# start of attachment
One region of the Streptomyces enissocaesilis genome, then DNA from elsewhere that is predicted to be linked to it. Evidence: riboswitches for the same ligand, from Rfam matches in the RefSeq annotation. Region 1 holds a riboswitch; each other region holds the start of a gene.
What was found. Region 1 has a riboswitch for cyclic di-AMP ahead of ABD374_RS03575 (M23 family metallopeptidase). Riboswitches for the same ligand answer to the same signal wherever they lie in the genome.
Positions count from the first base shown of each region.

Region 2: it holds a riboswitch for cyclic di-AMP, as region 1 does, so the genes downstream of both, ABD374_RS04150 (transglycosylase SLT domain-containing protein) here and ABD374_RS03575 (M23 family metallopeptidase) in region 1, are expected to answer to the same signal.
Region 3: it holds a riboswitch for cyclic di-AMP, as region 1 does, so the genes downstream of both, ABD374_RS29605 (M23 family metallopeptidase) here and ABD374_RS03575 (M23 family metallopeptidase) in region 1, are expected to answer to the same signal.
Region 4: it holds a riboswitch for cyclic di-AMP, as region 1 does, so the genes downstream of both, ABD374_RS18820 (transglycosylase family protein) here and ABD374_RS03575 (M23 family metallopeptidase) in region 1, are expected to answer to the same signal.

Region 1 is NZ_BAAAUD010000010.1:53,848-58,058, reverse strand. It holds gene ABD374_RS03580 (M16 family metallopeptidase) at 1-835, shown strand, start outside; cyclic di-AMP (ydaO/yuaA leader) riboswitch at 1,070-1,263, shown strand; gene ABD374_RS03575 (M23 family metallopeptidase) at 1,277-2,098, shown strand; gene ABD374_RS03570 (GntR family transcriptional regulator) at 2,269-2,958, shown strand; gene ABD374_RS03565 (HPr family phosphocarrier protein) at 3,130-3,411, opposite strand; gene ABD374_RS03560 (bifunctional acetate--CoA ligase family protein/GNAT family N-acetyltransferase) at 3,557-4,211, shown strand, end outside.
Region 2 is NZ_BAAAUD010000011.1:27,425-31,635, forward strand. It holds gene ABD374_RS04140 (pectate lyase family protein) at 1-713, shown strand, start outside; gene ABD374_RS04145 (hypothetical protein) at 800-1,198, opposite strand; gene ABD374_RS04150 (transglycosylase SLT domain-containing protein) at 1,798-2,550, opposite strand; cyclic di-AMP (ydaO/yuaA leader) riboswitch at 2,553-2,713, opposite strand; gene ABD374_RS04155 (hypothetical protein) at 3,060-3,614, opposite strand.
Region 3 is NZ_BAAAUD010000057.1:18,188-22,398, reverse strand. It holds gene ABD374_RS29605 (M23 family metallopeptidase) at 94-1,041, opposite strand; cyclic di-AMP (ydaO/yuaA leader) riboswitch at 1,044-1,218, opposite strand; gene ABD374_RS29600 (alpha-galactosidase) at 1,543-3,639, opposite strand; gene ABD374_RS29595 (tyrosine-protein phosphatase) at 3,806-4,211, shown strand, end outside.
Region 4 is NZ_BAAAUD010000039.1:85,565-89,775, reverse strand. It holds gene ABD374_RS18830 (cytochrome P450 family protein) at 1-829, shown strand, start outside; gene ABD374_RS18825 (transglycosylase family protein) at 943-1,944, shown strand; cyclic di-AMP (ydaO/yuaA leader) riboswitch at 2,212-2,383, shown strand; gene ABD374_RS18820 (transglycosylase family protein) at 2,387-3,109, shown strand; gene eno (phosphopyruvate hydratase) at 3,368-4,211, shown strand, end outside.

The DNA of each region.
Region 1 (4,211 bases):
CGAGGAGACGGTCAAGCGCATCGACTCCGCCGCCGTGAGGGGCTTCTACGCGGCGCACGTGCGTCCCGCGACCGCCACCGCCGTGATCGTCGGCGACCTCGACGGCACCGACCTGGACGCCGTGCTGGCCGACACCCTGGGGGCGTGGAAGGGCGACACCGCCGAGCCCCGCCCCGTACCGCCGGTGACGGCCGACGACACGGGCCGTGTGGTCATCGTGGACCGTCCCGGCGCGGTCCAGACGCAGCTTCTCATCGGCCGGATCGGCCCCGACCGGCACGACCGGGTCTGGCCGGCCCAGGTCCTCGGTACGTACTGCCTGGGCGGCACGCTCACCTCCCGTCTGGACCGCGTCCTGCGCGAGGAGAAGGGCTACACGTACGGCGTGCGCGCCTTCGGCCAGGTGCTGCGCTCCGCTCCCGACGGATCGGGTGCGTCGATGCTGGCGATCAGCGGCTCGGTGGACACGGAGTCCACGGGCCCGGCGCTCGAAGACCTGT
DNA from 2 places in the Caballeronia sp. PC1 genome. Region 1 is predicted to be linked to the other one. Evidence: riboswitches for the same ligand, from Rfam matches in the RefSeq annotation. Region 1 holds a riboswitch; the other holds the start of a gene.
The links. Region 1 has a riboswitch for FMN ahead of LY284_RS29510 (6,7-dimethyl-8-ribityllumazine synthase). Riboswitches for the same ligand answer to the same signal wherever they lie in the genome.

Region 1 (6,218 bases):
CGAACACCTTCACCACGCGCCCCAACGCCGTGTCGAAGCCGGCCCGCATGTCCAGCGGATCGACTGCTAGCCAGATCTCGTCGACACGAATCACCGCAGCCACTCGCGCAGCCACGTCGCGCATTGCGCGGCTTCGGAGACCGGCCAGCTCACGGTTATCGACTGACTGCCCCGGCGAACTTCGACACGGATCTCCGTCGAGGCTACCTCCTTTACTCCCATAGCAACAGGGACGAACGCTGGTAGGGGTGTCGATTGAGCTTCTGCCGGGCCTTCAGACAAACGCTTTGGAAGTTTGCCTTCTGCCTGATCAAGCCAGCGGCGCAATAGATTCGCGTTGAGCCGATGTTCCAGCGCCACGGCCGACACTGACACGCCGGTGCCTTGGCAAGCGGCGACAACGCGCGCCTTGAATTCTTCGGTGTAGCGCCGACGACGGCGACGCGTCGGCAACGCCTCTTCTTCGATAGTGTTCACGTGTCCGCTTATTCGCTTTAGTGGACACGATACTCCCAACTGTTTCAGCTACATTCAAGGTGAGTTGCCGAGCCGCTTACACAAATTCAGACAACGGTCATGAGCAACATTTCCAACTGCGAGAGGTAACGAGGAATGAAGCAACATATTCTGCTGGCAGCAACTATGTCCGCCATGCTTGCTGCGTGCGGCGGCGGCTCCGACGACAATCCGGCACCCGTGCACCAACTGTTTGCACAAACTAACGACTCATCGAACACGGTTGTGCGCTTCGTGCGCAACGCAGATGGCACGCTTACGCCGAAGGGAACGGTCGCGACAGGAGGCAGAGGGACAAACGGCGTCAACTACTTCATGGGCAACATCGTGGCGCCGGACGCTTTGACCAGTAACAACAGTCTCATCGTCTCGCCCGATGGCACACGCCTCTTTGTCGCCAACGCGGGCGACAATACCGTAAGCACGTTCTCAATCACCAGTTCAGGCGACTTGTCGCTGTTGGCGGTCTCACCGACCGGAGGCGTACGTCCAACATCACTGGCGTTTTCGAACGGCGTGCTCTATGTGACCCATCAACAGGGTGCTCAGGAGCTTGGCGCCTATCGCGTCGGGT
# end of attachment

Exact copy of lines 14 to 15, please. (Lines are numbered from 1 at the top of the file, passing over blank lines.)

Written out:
DNA from 2 places in the Caballeronia sp. PC1 genome. Region 1 is predicted to be linked to the other one. Evidence: riboswitches for the same ligand, from Rfam matches in the RefSeq annotation. Region 1 holds a riboswitch; the other holds the start of a gene.
The links. Region 1 has a riboswitch for FMN ahead of LY284_RS29510 (6,7-dimethyl-8-ribityllumazine synthase). Riboswitches for the same ligand answer to the same signal wherever they lie in the genome.